The FIA has tightened the rules on jump starts in Formula 1 for 2018 – opening up the possibility for a driver to get a penalty even if the automated detection system isn’t triggered.
What are officially known as false starts came under scrutiny in Austria this year after Valtteri Bottas appeared to move early, but was not penalised.
Rival drivers believed that the Finn could not have reacted so quickly without anticipating the start.
An important change has been prompted by Sebastian Vettel being out of position on the grid in China, as the German was so far out of his assigned space that his start didn’t register on the FIA system.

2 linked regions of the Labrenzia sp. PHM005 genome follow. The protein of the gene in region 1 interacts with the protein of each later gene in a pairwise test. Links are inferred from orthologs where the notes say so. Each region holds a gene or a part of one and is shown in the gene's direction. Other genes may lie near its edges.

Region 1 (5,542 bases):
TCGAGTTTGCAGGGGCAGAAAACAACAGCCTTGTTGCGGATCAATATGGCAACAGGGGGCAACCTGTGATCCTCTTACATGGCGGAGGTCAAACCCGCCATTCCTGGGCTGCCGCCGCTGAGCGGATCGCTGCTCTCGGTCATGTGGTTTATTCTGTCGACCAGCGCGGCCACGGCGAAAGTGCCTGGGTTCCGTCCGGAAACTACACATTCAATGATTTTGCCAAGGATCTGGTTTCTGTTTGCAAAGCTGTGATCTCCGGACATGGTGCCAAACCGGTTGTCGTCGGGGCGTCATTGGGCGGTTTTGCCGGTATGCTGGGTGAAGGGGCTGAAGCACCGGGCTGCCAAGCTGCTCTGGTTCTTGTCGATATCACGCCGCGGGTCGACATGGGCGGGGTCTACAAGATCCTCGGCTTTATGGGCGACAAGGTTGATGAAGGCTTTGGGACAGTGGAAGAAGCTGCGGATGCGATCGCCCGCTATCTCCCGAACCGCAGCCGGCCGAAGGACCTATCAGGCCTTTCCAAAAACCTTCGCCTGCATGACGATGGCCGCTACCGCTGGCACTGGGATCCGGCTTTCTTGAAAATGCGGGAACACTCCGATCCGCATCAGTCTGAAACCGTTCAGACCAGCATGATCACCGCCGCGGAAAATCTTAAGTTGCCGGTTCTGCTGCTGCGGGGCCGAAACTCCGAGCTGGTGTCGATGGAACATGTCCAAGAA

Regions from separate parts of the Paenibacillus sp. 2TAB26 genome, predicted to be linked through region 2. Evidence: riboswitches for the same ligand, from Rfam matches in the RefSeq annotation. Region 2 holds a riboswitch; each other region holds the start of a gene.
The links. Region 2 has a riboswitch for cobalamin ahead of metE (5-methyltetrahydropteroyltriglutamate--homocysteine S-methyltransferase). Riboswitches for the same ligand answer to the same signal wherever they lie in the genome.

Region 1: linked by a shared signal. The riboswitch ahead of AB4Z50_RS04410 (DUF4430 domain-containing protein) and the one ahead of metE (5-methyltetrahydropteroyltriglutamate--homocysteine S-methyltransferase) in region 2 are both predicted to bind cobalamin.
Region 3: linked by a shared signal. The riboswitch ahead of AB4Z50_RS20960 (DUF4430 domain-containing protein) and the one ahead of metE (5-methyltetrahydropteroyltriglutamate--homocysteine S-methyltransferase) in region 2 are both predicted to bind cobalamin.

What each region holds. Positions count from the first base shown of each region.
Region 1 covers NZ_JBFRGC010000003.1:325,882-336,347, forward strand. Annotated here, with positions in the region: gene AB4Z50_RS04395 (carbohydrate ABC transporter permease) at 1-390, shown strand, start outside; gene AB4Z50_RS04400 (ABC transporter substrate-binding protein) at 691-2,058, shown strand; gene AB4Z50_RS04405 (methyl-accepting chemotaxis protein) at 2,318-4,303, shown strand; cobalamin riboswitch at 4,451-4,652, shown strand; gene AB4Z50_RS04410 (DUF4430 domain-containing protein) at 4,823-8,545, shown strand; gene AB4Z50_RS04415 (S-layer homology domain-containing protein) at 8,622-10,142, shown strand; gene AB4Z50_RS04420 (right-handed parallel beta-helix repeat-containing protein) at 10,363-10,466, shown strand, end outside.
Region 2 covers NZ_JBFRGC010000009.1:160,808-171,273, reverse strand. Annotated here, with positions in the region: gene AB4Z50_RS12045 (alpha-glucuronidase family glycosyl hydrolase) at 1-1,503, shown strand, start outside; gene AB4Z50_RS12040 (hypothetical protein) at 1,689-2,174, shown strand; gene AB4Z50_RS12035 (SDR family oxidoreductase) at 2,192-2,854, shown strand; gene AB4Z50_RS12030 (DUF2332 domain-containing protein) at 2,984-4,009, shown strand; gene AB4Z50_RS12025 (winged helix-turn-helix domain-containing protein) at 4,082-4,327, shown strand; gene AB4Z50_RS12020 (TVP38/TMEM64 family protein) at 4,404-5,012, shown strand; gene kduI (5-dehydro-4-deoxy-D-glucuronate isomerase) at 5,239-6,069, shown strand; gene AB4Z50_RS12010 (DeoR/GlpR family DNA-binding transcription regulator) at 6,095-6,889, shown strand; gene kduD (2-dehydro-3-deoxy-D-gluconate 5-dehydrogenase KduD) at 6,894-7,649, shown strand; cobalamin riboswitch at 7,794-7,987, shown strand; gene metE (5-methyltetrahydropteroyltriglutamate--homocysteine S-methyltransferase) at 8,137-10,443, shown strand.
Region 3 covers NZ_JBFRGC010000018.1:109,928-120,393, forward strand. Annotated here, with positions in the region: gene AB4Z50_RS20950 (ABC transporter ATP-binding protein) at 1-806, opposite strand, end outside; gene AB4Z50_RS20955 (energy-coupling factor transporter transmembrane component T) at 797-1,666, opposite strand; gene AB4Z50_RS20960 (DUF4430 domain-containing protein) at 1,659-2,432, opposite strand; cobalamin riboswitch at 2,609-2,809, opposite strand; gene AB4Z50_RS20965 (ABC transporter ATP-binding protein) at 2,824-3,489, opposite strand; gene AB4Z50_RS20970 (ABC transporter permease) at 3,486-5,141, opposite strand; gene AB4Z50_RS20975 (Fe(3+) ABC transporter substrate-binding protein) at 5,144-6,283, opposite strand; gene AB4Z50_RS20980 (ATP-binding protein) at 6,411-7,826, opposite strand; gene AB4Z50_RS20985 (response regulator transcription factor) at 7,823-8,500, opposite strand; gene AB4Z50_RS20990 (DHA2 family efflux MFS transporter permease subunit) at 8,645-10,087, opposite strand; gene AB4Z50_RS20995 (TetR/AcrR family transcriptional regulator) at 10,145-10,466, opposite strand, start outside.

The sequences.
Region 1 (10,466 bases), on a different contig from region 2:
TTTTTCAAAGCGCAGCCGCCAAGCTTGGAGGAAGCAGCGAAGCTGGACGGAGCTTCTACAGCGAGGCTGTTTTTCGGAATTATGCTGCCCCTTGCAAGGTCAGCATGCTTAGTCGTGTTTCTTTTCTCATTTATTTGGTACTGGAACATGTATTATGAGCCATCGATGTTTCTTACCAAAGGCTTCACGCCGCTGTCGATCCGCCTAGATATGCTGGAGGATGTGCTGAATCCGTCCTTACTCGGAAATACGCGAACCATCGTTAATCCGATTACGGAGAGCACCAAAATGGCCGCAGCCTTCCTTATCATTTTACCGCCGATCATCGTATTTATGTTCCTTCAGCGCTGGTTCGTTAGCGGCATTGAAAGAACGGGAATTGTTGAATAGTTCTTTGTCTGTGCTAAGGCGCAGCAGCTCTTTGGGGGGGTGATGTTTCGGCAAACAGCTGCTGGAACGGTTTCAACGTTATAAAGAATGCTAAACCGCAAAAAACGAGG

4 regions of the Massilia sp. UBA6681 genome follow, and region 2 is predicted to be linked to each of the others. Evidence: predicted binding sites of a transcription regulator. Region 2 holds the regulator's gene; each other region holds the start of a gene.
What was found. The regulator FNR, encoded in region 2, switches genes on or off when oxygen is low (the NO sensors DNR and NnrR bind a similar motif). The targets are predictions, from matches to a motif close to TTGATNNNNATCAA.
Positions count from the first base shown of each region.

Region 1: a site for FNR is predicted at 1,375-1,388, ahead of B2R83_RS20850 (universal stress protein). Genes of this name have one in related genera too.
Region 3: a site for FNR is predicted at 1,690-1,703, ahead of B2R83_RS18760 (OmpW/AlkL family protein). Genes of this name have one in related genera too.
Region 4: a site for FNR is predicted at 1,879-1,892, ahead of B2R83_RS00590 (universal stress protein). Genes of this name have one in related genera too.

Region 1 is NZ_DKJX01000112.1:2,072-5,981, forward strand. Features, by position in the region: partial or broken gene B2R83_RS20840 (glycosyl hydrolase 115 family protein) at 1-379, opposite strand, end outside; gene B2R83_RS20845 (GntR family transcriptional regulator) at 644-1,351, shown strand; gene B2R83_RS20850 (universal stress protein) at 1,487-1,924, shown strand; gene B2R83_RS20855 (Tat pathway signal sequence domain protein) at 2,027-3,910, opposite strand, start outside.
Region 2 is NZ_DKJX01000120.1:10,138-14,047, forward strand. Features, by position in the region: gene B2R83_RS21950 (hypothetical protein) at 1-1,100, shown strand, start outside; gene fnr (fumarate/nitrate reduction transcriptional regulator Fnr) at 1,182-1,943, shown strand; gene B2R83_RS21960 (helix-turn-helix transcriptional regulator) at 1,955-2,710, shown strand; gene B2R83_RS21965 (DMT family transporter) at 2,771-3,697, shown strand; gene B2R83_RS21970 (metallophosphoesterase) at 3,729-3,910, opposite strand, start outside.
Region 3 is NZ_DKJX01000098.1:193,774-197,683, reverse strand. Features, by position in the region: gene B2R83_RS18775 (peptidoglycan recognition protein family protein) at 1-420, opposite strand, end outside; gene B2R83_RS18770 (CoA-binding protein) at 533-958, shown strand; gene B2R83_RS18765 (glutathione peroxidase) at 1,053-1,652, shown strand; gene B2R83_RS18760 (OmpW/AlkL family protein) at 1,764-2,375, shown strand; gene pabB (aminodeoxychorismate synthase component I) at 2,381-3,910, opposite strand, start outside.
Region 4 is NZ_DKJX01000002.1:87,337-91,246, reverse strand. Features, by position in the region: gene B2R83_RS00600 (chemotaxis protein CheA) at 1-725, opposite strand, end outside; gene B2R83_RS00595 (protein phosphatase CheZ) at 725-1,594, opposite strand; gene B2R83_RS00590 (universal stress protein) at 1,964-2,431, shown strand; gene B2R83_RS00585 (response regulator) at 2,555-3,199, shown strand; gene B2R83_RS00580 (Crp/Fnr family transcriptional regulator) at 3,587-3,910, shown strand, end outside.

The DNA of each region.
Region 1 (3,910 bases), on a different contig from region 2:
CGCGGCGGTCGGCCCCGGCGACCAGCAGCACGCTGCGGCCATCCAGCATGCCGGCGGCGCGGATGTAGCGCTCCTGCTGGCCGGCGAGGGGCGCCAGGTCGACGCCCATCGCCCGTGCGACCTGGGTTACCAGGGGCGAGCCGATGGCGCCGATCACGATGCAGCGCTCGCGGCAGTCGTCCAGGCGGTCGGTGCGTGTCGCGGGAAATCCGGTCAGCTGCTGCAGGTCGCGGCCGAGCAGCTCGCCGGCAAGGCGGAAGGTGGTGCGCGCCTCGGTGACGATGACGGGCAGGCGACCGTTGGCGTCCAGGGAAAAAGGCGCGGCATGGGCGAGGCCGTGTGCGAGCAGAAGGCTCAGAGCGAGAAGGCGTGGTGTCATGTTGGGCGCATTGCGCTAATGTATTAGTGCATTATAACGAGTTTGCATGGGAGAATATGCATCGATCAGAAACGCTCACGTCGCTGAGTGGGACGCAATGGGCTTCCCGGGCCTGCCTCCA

Currently Article 36.13 of the FIA Sporting Regulations says simply: “Either of the penalties under Articles 38.3c) or d) will be imposed for a false start judged using an FIA supplied transponder which must be fitted to the car as specified,” where the penalties referenced are either a drive-through, or 10 second stop-and-go.
From next season the rules will read: “Either of the penalties under Articles 38.3c) or d) will be imposed on any driver who is judged to have:
“a) Moved before the start signal is given, such judgement being made by an FIA approved and supplied transponder fitted to each car, or;
“b) Positioned his car on the starting grid in such a way that the transponder is unable to detect the moment at which the car first moved from its grid position after the start signal is given.”
In other words, the onus is now on drivers to position their cars accurately on the grid, or they face being penalised for a false start.